Joe Vogel
Joe Vogel on May 25, 2009 at 1:24 am

With regard to the photo of the State, a couple of 1973 issues of Boxoffice said that the former State Theatre in Tulare was being refurbished for use as a retail shop. The address was 225 E. Kern Avenue. Today there’s a photo studio and frame shop called Gainsborough Studio operating at 227 E. Kern, which appears to be in the theater building, though the facade has been substantially altered.

kencmcintyre on May 11, 2009 at 7:19 am

This is supposed to be the State Theater in Tulare, in 1942. I would like someone to confirm that this theater was actually in Tulare before I add it, since the source is prone to geographical errors.

Joe Vogel
Joe Vogel on May 8, 2009 at 1:59 am

The San Francisco Museum of Modern Art has a number of drawings by Timothy Pflueger that can be seen on-line, including some depicting the Tulare Theatre. Enter Tulare in the search box. You can also search on Pflueger and then select the resulting “works by” link to see drawings of some of his other projects.

Also, the “firm” listing on this page should show Miller & Pflueger.

kencmcintyre on November 29, 2008 at 9:14 pm

Here is part of an article dated 7/13/75 from the Fresno Bee Republican:

Her Glory Days Gone, Tulare Theater Hangs By X-Rated String

TULARE â€" Over the years the Tulare Theater has frequently been called the “white castle” and the “magic white towers.” It looks like a castle, an old one now. When constructed in 1927 it was one of the most elegant movie houses between Los Angeles and San Francisco. “A monument to the silver screen,” people said. “Getting Gertie’s Garter'‘ was its first silent movie offering.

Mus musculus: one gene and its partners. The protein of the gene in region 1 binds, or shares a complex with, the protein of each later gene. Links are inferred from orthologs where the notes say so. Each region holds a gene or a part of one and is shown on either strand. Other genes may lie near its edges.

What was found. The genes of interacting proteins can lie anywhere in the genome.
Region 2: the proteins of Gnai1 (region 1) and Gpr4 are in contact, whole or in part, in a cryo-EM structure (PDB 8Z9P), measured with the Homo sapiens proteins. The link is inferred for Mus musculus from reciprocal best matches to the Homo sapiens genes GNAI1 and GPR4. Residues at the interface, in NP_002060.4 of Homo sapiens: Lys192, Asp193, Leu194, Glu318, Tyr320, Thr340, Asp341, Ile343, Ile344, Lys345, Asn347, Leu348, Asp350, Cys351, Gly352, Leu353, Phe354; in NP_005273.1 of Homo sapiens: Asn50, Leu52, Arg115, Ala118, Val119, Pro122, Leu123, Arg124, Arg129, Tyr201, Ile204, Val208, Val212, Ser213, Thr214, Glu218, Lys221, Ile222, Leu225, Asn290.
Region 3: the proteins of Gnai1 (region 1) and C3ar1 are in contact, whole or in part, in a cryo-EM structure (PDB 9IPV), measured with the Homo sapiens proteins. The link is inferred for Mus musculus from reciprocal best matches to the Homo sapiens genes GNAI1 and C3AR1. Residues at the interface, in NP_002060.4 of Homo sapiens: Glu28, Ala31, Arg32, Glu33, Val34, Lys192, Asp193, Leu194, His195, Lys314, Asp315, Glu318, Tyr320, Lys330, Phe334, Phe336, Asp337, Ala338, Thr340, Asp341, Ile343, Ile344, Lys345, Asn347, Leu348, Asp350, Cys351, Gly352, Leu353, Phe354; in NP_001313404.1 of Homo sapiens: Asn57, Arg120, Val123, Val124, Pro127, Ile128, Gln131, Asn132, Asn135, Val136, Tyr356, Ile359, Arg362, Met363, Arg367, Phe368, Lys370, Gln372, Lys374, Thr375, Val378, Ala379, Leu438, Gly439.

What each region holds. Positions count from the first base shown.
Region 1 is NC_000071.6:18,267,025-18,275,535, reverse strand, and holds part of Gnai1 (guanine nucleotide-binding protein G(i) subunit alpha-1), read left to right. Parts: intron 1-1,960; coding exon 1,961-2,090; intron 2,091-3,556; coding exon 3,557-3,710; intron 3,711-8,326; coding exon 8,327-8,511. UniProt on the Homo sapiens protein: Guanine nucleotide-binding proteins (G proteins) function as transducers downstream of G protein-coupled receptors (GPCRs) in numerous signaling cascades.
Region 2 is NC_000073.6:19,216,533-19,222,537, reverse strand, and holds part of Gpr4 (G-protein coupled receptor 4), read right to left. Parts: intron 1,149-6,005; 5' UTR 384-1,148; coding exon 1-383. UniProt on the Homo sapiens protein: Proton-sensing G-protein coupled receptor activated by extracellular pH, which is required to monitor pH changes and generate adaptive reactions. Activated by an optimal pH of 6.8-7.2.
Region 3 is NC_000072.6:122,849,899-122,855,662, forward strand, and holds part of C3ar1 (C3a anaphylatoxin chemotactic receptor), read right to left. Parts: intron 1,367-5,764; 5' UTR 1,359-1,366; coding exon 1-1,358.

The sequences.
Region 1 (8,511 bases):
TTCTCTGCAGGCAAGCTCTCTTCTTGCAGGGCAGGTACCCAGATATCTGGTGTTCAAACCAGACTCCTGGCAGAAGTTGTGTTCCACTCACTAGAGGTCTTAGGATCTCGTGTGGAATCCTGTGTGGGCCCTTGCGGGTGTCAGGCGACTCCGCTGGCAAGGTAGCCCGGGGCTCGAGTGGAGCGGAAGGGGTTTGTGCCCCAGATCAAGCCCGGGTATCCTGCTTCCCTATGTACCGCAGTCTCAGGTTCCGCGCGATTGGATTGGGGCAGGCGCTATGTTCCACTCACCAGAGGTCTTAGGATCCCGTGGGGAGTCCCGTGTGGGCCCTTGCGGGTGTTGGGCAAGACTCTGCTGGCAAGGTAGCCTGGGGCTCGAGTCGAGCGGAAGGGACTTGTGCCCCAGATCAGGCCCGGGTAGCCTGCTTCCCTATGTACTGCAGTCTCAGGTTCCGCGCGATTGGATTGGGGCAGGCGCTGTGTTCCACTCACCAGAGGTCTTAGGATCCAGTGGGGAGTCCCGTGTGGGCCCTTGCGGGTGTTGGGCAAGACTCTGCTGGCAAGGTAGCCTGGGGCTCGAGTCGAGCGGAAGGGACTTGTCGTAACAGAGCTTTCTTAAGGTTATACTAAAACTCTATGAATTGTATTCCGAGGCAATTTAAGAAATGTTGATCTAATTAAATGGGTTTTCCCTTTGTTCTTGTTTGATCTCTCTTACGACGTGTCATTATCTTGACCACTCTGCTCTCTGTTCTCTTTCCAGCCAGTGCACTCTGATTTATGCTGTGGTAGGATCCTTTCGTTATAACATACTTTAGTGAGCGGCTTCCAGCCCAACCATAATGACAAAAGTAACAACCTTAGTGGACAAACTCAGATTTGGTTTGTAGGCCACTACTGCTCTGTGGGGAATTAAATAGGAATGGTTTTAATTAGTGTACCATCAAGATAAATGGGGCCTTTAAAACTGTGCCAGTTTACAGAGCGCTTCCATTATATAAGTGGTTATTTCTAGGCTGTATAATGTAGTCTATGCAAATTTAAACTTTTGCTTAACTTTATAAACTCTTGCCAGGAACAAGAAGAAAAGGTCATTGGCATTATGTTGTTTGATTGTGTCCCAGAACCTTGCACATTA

Alas, the once proud and splendorous baroque castle with her ornate rococo grandeur, is today a brooding landmark to the old days of downtown Tulare. She sits at the fringe of a vast redevelopment project, her future uncertain.

The other day as I looked upon her, imagining lines of people down the block waiting to see the newest Nelson Eddy and Jeanette MacDonald spectacular, I could not help but think of fallen honor. Alas, she was now playing a lascivious “adults only” double feature. Remember how we thought “The Outlaw” was rotten because Jane Russell wore her blouse unbuttoned? “You will go to hell for sure if you go to see that rotten movie,” my mother said.

GaryParks on July 11, 2007 at 6:25 am

This is the only one of the eight theatres designed from scratch by Pflueger to be demolished. The facade derived much design influence from the Ishtar Gate of ancient Babylon. The auditorium featured rich sculptural ornamentation, an unusual undulating ceiling, and a large face over the proscenium.
For quick reference, the other Pflueger theatres are:
CASTRO, San Francisco
ALHAMBRA, San Francisco
STATE, Oroville
EL REY, San Francisco
ALAMEDA, Alameda
Older theatres remodeled by his firm include:
METRO, San Francisco
ROYAL, San Francisco
NEW MISSION, San Francisco
NEW FILMORE, San Francisco